REUTERS/Siphiwe Sibeko/File Photo
REUTERS/Siphiwe Sibeko/File Photo

SA will be free of load-shedding on Monday, the utility said in a statement on Sunday night, adding that the probability of load-shedding for the week ahead was low despite a constrained and vulnerable power system.

Eskom warned, however, that load-shedding could be implemented at short notice should there be a shift in plant performance.

The day-to-day uncertainty over whether there will be load-shedding makes it difficult for businesses to plan in advance. The economy loses about R1bn-R5bn a day due to load-shedding, something the sluggish climate can ill afford.

Eskom implemented load-shedding  — as much as stage two — last week for the first time in several months, citing high levels of unplanned breakdowns that exceeded the 10,500MW limit.

Eskom spokesperson Dikatso Mothae said on Sunday several units that had been shut down for maintenance had been returned to service; water levels at the pump storage schemes had risen; diesel levels for the open-cycle gas turbines had been replenished; and progress had been made in repairing the conveyor belt at the Medupi power station. This work should be completed by the end of the week, allowing the power station to return to full capacity.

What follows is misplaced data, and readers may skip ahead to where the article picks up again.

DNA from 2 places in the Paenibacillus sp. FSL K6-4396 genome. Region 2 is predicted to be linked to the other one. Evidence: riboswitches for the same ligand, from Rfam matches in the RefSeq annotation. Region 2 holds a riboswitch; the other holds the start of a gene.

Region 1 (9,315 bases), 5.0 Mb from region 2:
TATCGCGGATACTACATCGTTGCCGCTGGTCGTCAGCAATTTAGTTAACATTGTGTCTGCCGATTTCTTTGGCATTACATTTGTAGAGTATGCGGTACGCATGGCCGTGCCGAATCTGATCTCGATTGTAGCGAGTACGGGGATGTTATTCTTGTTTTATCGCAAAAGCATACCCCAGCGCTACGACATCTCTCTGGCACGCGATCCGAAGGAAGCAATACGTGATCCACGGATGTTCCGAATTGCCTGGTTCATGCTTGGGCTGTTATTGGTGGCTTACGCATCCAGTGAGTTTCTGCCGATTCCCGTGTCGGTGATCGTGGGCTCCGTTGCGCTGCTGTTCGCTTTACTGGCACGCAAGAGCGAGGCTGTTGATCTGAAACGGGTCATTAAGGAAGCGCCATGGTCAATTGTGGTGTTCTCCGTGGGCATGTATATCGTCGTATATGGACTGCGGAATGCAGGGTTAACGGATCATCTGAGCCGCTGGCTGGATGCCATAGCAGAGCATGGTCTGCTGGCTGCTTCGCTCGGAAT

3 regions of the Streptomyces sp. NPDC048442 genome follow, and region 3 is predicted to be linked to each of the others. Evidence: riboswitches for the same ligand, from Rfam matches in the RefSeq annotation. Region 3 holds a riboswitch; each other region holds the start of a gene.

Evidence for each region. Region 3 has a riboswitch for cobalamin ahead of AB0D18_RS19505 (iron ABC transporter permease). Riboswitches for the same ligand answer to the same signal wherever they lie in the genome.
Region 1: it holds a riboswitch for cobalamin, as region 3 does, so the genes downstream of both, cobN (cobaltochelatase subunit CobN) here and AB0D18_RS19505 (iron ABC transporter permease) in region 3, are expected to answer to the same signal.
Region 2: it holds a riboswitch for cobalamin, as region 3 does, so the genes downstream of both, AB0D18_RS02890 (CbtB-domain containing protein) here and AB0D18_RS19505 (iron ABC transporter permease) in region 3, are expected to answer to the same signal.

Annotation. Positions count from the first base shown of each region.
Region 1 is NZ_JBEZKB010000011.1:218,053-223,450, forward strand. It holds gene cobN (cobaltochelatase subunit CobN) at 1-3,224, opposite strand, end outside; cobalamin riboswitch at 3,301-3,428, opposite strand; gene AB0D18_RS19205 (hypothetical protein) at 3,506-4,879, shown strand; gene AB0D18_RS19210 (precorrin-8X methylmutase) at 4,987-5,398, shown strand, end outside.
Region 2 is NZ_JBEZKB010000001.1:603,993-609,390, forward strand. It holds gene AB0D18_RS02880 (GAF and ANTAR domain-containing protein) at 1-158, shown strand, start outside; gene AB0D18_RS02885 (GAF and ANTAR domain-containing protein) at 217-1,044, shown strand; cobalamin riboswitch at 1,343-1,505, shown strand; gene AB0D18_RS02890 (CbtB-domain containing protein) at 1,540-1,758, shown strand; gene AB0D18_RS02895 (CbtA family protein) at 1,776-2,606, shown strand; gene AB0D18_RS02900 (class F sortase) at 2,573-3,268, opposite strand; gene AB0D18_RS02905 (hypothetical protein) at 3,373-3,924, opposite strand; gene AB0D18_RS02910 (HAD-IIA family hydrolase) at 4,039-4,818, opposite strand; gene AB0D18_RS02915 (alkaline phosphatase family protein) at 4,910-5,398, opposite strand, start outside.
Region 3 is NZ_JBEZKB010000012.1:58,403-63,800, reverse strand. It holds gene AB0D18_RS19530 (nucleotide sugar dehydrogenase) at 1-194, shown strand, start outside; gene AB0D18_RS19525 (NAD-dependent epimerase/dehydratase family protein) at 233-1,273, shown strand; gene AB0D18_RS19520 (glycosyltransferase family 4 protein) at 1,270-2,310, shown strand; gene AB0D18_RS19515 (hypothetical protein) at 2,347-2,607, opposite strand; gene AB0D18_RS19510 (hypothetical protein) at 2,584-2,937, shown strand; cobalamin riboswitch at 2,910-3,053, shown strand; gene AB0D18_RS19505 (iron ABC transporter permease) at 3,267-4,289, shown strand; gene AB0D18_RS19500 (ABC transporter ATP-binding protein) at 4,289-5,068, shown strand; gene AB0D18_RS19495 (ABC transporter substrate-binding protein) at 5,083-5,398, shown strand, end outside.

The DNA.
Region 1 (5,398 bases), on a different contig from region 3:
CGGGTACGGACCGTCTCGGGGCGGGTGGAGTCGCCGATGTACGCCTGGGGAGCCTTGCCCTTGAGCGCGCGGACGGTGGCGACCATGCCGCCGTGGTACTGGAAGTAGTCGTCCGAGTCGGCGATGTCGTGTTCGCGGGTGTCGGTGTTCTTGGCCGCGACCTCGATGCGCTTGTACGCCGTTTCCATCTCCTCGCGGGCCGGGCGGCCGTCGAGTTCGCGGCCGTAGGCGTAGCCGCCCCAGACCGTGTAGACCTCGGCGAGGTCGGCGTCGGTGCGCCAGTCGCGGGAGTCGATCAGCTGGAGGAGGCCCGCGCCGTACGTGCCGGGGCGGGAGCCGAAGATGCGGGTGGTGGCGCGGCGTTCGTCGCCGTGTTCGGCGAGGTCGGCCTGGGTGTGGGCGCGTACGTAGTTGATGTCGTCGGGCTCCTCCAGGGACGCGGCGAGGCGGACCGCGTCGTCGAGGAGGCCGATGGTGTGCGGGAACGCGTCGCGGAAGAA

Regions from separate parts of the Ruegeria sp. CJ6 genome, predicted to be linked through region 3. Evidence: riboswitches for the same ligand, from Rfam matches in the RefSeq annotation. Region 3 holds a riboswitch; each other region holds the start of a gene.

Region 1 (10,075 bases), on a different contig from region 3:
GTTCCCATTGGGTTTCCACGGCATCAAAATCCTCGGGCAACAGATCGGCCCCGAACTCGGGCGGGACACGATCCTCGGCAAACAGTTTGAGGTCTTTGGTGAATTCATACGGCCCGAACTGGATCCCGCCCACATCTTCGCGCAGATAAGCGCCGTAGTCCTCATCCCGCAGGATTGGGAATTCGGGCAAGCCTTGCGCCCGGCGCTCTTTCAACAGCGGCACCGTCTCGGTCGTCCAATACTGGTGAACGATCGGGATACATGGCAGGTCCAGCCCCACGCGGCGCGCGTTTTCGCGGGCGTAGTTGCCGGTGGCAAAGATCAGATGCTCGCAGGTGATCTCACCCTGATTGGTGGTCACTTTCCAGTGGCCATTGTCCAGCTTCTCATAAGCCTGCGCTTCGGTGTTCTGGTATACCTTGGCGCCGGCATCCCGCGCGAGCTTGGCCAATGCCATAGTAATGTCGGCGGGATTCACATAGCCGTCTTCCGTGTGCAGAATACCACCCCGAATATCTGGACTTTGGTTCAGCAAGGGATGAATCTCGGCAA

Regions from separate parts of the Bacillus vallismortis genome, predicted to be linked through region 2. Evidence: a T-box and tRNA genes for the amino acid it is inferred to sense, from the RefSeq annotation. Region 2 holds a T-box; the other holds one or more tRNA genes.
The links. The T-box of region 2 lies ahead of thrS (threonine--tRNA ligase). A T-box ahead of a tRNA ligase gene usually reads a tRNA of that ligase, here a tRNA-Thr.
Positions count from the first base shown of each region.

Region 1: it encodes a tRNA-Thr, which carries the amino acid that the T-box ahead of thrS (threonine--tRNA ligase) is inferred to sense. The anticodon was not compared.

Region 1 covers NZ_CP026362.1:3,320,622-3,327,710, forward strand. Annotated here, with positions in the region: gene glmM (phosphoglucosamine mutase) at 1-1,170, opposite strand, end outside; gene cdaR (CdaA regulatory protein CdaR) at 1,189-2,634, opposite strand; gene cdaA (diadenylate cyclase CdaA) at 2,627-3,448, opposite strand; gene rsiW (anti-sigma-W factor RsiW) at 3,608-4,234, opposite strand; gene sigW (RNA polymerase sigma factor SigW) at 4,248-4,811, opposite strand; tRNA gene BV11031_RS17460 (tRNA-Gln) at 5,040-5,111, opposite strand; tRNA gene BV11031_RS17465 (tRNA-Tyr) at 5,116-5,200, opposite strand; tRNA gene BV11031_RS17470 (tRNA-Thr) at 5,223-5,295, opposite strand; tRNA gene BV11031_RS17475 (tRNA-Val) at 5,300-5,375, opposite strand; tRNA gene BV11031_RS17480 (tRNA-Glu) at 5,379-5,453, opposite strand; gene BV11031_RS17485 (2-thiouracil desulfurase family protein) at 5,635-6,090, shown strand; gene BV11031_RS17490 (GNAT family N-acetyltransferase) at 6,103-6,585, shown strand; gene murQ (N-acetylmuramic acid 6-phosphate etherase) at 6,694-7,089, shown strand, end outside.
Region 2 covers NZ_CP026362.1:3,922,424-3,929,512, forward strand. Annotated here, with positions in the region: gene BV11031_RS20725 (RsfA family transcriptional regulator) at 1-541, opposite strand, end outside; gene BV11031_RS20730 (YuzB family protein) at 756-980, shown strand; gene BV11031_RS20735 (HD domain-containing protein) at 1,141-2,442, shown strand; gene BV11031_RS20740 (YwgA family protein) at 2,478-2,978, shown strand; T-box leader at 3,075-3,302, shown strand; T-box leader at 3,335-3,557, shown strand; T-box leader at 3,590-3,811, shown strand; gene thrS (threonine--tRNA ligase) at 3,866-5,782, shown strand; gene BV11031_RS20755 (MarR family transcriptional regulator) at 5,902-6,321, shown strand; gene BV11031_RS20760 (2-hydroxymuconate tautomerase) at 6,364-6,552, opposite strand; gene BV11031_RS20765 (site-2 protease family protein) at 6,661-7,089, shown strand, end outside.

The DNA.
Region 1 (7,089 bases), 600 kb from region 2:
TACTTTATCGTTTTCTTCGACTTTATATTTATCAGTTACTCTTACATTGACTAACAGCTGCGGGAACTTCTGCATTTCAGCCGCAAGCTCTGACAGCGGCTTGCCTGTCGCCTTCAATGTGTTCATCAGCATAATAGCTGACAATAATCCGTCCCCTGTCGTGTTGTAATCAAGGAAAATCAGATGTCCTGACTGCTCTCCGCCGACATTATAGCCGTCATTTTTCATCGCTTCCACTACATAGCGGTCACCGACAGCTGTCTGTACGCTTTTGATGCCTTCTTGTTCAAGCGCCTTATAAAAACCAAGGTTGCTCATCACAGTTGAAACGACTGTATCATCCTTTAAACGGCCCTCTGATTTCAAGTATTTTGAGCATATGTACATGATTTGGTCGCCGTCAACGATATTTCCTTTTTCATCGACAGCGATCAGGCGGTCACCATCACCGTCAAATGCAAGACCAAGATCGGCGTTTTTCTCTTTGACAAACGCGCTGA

The constraints in electricity supply last week were due to five generating units that were unavailable as a result of boiler tube leaks as well as a failed conveyor belt that supplies coal to Medupi.

Acting Eskom CEO Jabu Mabuza apologised at a briefing on Thursday, saying the  decision to implement power cuts at short notice was taken as a “last resort” to balance electricity supply and demand.

The power utility said it had begun measures to avoid or minimise load-shedding in the week ahead, including restoring diesel reserves for the open-cycle gas turbines

and increasing water levels at its pumped storage schemes.

“What we are doing is making sure that we do maintain the power units. The main issue is that over time we had not maintained our power-station units properly, which is why they are not reliable,” said Mothae.

The intermittent power cuts coincided with the approval of the integrated resource plan by the cabinet. The plan tables the government’s long-term strategy to meet electricity demand. Mineral resources and energy minister Gwede Mantashe said the government is in search of emergency measures to close the supply-and-demand gap that has been caused by the poor performance of Eskom’s power plants.

Bloomberg reported that the estimated cost of the previous load-shedding period in early 2019 was R1bn-R5bn a day.

The latest power cuts come just weeks before Moody’s Investors Service is expected to give its decision on SA’s credit rating.

mjoo@businesslive.co.za